Neb. producer Ryan Sexson shares his ranching lessons and philosophy and stockmanship examples on YouTube |

Neb. producer Ryan Sexson shares his ranching lessons and philosophy and stockmanship examples on YouTube

Ryan Sexson, Nenzel, Neb., shared his tips on stockmanship and grazing management at the recent National Conference on Grazing Lands in Reno. Sexson is a Nebraska Grazing Lands Coalition board member.
Courtesy photo

Determination, hard work and a willingness to learn have been key to Ryan and Jamie Sexson’s ranching efforts. Ryan and Jamie both grew up in the Nebraska Sandhills with a passion for ranching, but were often told there was no future for them in ranching.

After various jobs on and off ranches, in 2014, the couple was able to lease a small ranch near Nenzel, Neb. Today, they are raising their three young children — ages 11, 9, and 8 — in the ranching lifestyle as they custom graze and calve heifers and cows. Ryan also still does day work for area ranches.

Stewardship of the resources in their care — including rangeland, livestock and relationships with people —– are a top priority to the Sexsons. Ryan has strived to continuing learning throughout his ranching journey. He has participated in the Holistic Resource Management course, as well as attended the Bud Williams stockmanship class and several other educational seminars and classes. Additionally, he is a board member of the Nebraska Grazing Lands Coalition.

Key to their approach is looking at their operation holistically, recognizing that their choices and management of grazing, animal handling, even family time, are all interconnected. Also integral says Ryan is recognizing that grazing management is only one part of the equation; stockmanship also has a role in efficient management of the range and animal performance and health.

Sexson describes stockmanship as a system of observation and mindfulness coupled with pressure and release that allows the stockman to better handle livestock by building relationships with the individual animals based on trust.

He said that attending a stockmanship school in 2005 prompted a different way of thought for him with regards to livestock and grazing management. “It was an epiphany for me; it changed my life,” he said. After the course he came home and moved 600 cattle, and said, “That move, prior to the stockmanship course would have taken four to five hours by myself with a dog,” Sexson said. “When I’d have finished with that move, I would have had unpaired cattle that I would have had to attend to, and I would have to come back in the afternoon or the next morning and fix some things.”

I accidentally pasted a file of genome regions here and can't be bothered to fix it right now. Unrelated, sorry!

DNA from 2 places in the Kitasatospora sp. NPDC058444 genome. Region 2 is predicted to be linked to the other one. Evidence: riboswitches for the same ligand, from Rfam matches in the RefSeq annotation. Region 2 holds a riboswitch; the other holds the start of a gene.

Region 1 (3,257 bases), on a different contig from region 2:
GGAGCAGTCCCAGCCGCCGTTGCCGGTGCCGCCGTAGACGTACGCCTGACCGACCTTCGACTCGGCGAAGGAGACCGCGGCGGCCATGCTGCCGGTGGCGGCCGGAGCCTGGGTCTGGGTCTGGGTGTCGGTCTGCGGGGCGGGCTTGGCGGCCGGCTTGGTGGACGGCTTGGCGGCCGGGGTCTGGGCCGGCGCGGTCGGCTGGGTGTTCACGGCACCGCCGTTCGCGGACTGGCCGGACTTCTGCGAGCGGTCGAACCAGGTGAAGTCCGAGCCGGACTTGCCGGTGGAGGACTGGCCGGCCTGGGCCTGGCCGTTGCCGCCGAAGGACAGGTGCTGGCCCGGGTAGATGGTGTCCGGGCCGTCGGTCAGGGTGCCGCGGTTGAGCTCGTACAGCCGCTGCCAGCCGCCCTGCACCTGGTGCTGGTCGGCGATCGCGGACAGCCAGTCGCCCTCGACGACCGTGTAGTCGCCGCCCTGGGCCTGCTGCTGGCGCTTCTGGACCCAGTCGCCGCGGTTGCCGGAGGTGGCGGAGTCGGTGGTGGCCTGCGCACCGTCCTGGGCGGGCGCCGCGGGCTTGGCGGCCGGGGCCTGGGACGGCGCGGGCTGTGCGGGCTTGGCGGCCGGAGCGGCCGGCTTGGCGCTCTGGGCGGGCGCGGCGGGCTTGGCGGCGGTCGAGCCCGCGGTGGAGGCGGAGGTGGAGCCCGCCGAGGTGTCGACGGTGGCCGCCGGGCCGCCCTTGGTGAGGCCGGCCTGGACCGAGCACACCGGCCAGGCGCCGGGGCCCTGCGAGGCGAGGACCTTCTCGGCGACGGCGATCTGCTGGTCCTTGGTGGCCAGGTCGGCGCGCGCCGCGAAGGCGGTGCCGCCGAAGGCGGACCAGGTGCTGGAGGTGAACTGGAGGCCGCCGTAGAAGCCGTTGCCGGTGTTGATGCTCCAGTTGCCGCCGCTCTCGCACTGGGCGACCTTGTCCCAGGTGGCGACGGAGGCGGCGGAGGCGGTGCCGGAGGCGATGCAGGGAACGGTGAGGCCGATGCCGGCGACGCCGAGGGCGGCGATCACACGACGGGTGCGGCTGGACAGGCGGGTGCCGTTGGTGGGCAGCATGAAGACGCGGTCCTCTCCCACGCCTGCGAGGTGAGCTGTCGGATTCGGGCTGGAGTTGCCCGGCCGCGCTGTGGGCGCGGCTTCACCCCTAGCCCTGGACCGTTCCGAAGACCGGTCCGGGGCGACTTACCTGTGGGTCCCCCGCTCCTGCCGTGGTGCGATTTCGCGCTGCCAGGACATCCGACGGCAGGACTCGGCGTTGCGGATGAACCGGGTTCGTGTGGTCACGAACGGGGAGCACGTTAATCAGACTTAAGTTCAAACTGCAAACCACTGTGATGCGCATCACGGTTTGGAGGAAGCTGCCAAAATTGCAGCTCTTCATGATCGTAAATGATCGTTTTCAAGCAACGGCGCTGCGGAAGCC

After the stockmanship school, however, Sexson was able to get the move done in an hour and a half. Sexson began using the stockmanship skills he learned. It lessened his workload, but he also noticed it impacted the range. Notably, Sexson shares the story that in the drought years of 2005 and 2006 under similar growing conditions, he had more grass reserves at the end of the 2006 growing season than the previous year. “I had more range left,” he said.He attributed the difference to his change in handling the cattle and better use of stockmanship. As a result, Sexson believes the cattle were less stressed and could graze more efficiently.

“I believe when people are relaxed, they do better and livestock are the same,” he said. “We’ve all seen cattle that are continually walking; they are not relaxed. Whereas, content cattle graze and utilize what they are eating more efficiently.”

More recently, Sexson has come to recognize that stockmanship is also about handling people in a manner that is inclusive and not stressful. “When you develop stockmanship skills, it can also take stress off the people,” he said. “If you can’t bring your family along — if they don’t want to carry on your legacy, then what are you doing it for?”

Through stockmanship, Sexson said his kids can often work cattle with minimal assistance. He and his family are able to load a lame bull into a stock trailer in the pasture without any corrals. And, the Sexsons have cut their cattle working days in half.

To document that stockmanship truly works — and in an effort to share these positive examples of animal handling — Sexson has shared several videos of his real-life stockmanship examples on YouTube. View them at

Sexson frequently shares his experiences and lessons learned as presenter at grazing and stockmanship workshops, and most recently spoke at the National Conference on Grazing Lands in December 2018 in Reno, Nev. Learn more about the conservation efforts of other landowners across Nebraska at ❖